1. Pre-departure. This is the preparation time for flight. The pilots will commence with a walk around of the aircraft, which is a visual inspection of the entire outside of the aircraft to check for any abnormality such as an oil leak, tire wear or damaged control surfaces, etc. They will then program all of the computers in the flight deck in accordance with their flight plan, check to be sure fuel is loaded, and commence all their prestart and systems checks prior to passengers boarding.
Cabin crew will check their emergency equipment in their allocated area, ensure their harness/seatbelt is adjusted to fit and check catering supplies before conducting a final security check of the cabin before passenger boarding.
2. Clearance to Taxi. Once the aircraft is boarded with passengers, loaded with cargo and all doors closed, the pilots will obtain a ground clearance from the airport control tower to taxi. The aircraft is then pushed back, typically with a tug. When the aircraft is clear to power under its own steam, the tug is unhooked and the aircraft will taxi (manoeuvre) to the take off runway.
3. Take-off. When the aircraft accelerates to a flying speed that is particular to every flight, it becomes airborne and the landing gear is retracted. The actual take off speed and distance required for every flight varies due to a number of factors: pressure height, wind speed and direction, aircraft weight, air temperature, flap setting, runway gradient, clearance and operational requirements.
4. Initial climb. An aircraft needs a lot of power to take off, and therefore, in normal operational conditions, a power setting close to maximum thrust will be set for take off. However, like a car engine, jet engines burn more fuel and wear out quicker when working at maximum revs, so the pilots will reduce from take off power to a lesser thrust for a climb when a safe altitude is deemed to have been reached. (This often causes some concern to passengers as they hear the engines reduce their noise output, and often they will feel the aircraft slow down or even feel as though it is falling out of the sky).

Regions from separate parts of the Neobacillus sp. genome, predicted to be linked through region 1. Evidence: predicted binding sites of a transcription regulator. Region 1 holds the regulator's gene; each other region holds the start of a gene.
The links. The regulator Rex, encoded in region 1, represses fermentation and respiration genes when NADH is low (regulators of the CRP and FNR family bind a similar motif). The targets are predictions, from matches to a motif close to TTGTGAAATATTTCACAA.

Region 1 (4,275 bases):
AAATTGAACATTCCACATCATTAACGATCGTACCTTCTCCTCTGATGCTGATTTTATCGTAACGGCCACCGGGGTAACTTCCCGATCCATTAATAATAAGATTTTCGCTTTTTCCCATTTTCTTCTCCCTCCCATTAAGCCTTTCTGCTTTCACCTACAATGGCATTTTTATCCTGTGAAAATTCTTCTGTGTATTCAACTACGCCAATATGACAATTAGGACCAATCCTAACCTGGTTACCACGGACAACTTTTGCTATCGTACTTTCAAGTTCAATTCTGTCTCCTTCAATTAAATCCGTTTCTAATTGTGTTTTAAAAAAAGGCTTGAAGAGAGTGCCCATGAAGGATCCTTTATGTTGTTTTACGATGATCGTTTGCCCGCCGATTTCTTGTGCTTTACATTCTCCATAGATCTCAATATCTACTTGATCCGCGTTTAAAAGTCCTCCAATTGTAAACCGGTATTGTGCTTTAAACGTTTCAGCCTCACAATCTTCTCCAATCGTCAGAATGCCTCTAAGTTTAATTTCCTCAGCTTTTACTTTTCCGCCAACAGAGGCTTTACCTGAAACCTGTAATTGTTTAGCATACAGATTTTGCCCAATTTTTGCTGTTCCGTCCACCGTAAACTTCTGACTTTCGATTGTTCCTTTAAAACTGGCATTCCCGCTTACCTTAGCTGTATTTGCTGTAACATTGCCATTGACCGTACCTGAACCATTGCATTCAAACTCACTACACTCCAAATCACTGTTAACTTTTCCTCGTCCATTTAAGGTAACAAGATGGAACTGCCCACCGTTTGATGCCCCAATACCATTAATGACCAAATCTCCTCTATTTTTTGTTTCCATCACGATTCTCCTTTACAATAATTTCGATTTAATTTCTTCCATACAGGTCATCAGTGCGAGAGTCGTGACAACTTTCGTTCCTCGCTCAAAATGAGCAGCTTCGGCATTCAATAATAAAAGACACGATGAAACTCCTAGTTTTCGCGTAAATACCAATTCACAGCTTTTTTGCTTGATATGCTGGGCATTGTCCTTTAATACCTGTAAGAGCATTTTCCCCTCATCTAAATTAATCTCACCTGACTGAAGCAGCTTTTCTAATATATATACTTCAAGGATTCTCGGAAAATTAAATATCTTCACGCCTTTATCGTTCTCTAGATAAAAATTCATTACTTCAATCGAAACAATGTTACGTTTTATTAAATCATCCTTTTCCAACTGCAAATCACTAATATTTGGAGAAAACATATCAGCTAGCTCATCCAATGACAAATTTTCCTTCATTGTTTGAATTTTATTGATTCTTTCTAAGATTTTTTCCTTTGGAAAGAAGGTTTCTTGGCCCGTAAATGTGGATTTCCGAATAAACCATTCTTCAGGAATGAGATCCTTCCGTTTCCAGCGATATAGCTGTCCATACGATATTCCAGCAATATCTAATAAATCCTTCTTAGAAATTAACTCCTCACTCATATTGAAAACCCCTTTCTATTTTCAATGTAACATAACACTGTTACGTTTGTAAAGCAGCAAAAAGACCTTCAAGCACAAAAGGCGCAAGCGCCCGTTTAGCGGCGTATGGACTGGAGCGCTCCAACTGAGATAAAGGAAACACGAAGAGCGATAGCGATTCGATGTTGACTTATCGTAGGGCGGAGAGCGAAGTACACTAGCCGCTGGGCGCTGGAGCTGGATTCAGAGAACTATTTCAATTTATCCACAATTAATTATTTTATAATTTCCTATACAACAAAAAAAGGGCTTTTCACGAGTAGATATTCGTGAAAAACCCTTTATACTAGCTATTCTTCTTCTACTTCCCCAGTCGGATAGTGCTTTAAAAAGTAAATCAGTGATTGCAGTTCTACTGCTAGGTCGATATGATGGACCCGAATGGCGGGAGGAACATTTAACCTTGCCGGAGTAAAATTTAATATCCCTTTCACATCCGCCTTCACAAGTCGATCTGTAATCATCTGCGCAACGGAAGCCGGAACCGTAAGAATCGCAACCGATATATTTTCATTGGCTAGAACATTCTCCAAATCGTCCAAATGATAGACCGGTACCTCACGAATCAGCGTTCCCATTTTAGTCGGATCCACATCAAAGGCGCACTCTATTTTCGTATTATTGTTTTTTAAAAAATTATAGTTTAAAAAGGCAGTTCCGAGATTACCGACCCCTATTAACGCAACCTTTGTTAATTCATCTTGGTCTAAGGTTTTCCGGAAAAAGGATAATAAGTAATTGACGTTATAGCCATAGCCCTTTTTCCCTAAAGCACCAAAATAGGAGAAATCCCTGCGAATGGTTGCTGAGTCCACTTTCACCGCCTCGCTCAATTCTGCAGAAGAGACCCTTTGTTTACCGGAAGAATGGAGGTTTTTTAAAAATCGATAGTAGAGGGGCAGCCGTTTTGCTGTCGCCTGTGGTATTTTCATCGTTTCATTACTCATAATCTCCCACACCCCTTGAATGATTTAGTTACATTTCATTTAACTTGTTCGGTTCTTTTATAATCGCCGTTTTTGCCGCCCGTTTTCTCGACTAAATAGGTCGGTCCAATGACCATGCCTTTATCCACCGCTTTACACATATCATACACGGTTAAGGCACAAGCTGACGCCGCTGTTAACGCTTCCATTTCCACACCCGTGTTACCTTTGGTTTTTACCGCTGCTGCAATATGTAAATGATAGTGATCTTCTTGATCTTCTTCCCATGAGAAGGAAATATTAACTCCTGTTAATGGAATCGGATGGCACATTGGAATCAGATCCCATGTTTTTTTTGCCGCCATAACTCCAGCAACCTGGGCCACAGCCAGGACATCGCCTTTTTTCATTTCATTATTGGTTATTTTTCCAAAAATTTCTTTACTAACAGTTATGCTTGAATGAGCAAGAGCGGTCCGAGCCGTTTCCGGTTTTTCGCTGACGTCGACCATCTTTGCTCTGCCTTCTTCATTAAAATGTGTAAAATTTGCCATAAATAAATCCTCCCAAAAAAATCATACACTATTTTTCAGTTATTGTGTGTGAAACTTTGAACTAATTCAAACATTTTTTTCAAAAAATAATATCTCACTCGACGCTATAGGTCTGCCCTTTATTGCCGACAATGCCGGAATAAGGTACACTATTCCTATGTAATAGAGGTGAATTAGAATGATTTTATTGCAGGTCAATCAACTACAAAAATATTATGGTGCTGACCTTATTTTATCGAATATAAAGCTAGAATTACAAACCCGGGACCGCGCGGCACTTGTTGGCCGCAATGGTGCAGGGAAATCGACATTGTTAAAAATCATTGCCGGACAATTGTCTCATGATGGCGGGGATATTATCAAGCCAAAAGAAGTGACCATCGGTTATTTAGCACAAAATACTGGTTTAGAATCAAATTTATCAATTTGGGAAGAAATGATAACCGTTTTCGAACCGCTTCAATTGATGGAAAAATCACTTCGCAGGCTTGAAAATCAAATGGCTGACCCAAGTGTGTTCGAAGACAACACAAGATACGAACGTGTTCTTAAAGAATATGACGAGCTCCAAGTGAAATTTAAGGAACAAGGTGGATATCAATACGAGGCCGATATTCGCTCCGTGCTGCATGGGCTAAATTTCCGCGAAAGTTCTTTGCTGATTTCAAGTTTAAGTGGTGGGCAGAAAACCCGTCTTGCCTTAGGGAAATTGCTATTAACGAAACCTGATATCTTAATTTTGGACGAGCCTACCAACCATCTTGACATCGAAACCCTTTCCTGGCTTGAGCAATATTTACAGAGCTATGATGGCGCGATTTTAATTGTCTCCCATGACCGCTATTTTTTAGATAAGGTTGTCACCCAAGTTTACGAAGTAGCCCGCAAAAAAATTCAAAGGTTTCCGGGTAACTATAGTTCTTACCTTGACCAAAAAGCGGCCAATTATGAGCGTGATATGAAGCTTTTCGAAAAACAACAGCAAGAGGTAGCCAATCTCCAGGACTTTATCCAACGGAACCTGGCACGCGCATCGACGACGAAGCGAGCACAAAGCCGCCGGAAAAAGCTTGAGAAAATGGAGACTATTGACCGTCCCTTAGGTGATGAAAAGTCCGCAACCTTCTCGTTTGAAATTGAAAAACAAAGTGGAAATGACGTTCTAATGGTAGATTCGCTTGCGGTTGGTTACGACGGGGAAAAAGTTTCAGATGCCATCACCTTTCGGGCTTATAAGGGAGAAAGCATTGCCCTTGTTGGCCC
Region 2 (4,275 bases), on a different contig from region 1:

The wheels are retracted as soon as the aircraft is airborne to reduce drag and help lift the airplane.
Technically, landing gear retraction occurs once there is insufficient runway left to be able to land should an emergency happen. Why lift the wheels when you might have to use them in an event of engine failure? (It’s a safety precaution in that, with so little elevation and time, you would have time enough to lower the wheels).
5. Climb to cruise altitude. About five minutes into the climb (longer if experiencing low level turbulence), the pax (passenger) seatbelt sign is turned off in smooth conditions. This is the cue for flight attendants to be able to unbuckle their seat belts and commence the inflight service. At this time, the Cabin Manager makes the post take off PA (public announcement).
6. Cruise altitude. This is where the bulk of the flight is spent. Optimum cruise altitude depends upon the weight of the aircraft, and typically, an aircraft will ascend (climb) as the flight progresses and fuel weight is burnt off. While it depends on the wind at altitude, it is more fuel efficient to fly as high as we can for as long as we can.
7. Descent. The descent phase is the decrease in altitude from cruise altitude to initial approach altitude. This is approximately 20 minutes from our estimated time of arrival (ETA). At approximately
10 minutes before landing, the seat belt sign will be turned on by the flight deck crew, which enables the cabin crew to do a ‘final secure’ of the cabin for landing.
8. Approach. At this time, the aircraft has to be configured for landing, and this is predominately predetermined at the flight planning stage. The aircraft will gradually slow down, the flaps at the rear of the wings and the slats at the front of the wing will be extended to create more lift at a slower speed, which ultimately lowers our landing speed. The wheels will be lowered and the aircraft will line up on what they call ‘final’ and continue down the approach path and land.
9. Landing. This is the critical stage of flight where the aircraft slows to such an extent that it literally falls out of the sky just inches from the ground. The landing speed is different for every flight and is dependent on the same factors as for takeoff. The aircraft will deploy ‘lift dumpers’ on top of the wind to break the smooth airflow over the wings and destroy any ‘lift’ component. They are often referred to as speed brakes. Wheel brakes are applied, and reverse engine thrust is also activated. Reverse thrust is where the air exiting the engine is redirected forward to in effect blow the aircraft backwards and help slow it to taxi speed.
10.Taxi to the terminal. This is manoeuvring from the runway after landing to the terminal via the taxiways to a designated arrival bay.
11.Post flight. This is where you change crews or ‘turn around’ and do everything all over again for the next leg.
When the postflight and preflight phases (one at the end of a flight and the other at the start of the next flight) effectively lead into each other, this is often referred to as “turn around.”